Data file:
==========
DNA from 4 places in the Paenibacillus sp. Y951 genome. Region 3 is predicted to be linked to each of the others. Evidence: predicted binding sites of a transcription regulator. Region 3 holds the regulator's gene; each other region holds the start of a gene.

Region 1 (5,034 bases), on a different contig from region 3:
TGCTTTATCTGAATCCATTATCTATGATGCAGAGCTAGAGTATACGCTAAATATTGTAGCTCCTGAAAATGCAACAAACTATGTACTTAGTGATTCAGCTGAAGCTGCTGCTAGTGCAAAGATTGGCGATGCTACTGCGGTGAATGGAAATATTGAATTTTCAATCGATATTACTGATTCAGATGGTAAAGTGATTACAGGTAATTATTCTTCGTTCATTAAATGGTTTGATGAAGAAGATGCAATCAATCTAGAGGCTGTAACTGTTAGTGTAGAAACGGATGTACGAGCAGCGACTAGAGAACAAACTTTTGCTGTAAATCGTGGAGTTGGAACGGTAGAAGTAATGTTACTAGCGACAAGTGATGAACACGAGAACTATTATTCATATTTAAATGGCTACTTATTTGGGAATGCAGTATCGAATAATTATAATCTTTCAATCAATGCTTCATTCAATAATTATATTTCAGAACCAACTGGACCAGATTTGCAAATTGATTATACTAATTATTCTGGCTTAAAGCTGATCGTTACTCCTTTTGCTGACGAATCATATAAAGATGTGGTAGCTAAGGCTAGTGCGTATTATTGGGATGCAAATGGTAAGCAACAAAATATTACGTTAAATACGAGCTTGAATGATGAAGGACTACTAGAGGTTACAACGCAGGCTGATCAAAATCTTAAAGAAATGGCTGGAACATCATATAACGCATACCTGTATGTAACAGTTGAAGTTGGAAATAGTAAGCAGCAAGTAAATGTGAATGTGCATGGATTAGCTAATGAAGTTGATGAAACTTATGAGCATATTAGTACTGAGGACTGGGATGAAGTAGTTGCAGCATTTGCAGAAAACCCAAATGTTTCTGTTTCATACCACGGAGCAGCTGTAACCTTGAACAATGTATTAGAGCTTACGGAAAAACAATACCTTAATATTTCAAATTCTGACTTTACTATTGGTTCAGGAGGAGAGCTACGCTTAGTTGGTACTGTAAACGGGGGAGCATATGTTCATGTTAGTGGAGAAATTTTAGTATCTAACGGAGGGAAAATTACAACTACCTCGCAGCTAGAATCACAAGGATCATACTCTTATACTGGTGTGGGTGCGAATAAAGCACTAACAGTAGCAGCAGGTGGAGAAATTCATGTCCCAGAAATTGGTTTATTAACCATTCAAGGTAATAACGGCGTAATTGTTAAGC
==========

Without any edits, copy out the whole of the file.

DNA from 4 places in the Paenibacillus sp. Y951 genome. Region 3 is predicted to be linked to each of the others. Evidence: predicted binding sites of a transcription regulator. Region 3 holds the regulator's gene; each other region holds the start of a gene.

Region 1 (5,034 bases), on a different contig from region 3:
TGCTTTATCTGAATCCATTATCTATGATGCAGAGCTAGAGTATACGCTAAATATTGTAGCTCCTGAAAATGCAACAAACTATGTACTTAGTGATTCAGCTGAAGCTGCTGCTAGTGCAAAGATTGGCGATGCTACTGCGGTGAATGGAAATATTGAATTTTCAATCGATATTACTGATTCAGATGGTAAAGTGATTACAGGTAATTATTCTTCGTTCATTAAATGGTTTGATGAAGAAGATGCAATCAATCTAGAGGCTGTAACTGTTAGTGTAGAAACGGATGTACGAGCAGCGACTAGAGAACAAACTTTTGCTGTAAATCGTGGAGTTGGAACGGTAGAAGTAATGTTACTAGCGACAAGTGATGAACACGAGAACTATTATTCATATTTAAATGGCTACTTATTTGGGAATGCAGTATCGAATAATTATAATCTTTCAATCAATGCTTCATTCAATAATTATATTTCAGAACCAACTGGACCAGATTTGCAAATTGATTATACTAATTATTCTGGCTTAAAGCTGATCGTTACTCCTTTTGCTGACGAATCATATAAAGATGTGGTAGCTAAGGCTAGTGCGTATTATTGGGATGCAAATGGTAAGCAACAAAATATTACGTTAAATACGAGCTTGAATGATGAAGGACTACTAGAGGTTACAACGCAGGCTGATCAAAATCTTAAAGAAATGGCTGGAACATCATATAACGCATACCTGTATGTAACAGTTGAAGTTGGAAATAGTAAGCAGCAAGTAAATGTGAATGTGCATGGATTAGCTAATGAAGTTGATGAAACTTATGAGCATATTAGTACTGAGGACTGGGATGAAGTAGTTGCAGCATTTGCAGAAAACCCAAATGTTTCTGTTTCATACCACGGAGCAGCTGTAACCTTGAACAATGTATTAGAGCTTACGGAAAAACAATACCTTAATATTTCAAATTCTGACTTTACTATTGGTTCAGGAGGAGAGCTACGCTTAGTTGGTACTGTAAACGGGGGAGCATATGTTCATGTTAGTGGAGAAATTTTAGTATCTAACGGAGGGAAAATTACAACTACCTCGCAGCTAGAATCACAAGGATCATACTCTTATACTGGTGTGGGTGCGAATAAAGCACTAACAGTAGCAGCAGGTGGAGAAATTCATGTCCCAGAAATTGGTTTATTAACCATTCAAGGTAATAACGGCGTAATTGTTAAGC